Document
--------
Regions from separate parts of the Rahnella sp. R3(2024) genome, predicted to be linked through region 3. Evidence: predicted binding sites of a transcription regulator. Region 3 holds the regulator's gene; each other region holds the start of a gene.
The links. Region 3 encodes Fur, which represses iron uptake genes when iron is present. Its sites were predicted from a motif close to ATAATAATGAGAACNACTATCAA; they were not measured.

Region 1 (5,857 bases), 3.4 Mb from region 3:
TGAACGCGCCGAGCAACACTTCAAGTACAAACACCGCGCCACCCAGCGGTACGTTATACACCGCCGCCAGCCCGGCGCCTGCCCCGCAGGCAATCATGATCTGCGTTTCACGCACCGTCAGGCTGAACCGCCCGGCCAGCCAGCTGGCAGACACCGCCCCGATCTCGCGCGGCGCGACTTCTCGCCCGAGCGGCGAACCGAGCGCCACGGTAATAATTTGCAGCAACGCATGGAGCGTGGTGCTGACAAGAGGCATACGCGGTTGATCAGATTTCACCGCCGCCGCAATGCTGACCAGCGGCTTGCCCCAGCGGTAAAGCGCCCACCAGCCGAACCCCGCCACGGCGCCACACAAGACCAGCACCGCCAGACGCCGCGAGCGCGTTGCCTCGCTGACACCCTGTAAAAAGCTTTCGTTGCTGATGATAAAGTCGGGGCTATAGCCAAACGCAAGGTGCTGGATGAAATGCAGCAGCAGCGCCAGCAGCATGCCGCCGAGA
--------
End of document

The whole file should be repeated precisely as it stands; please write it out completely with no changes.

Regions from separate parts of the Rahnella sp. R3(2024) genome, predicted to be linked through region 3. Evidence: predicted binding sites of a transcription regulator. Region 3 holds the regulator's gene; each other region holds the start of a gene.
The links. Region 3 encodes Fur, which represses iron uptake genes when iron is present. Its sites were predicted from a motif close to ATAATAATGAGAACNACTATCAA; they were not measured.

Region 1 (5,857 bases), 3.4 Mb from region 3:
TGAACGCGCCGAGCAACACTTCAAGTACAAACACCGCGCCACCCAGCGGTACGTTATACACCGCCGCCAGCCCGGCGCCTGCCCCGCAGGCAATCATGATCTGCGTTTCACGCACCGTCAGGCTGAACCGCCCGGCCAGCCAGCTGGCAGACACCGCCCCGATCTCGCGCGGCGCGACTTCTCGCCCGAGCGGCGAACCGAGCGCCACGGTAATAATTTGCAGCAACGCATGGAGCGTGGTGCTGACAAGAGGCATACGCGGTTGATCAGATTTCACCGCCGCCGCAATGCTGACCAGCGGCTTGCCCCAGCGGTAAAGCGCCCACCAGCCGAACCCCGCCACGGCGCCACACAAGACCAGCACCGCCAGACGCCGCGAGCGCGTTGCCTCGCTGACACCCTGTAAAAAGCTTTCGTTGCTGATGATAAAGTCGGGGCTATAGCCAAACGCAAGGTGCTGGATGAAATGCAGCAGCAGCGCCAGCAGCATGCCGCCGAGA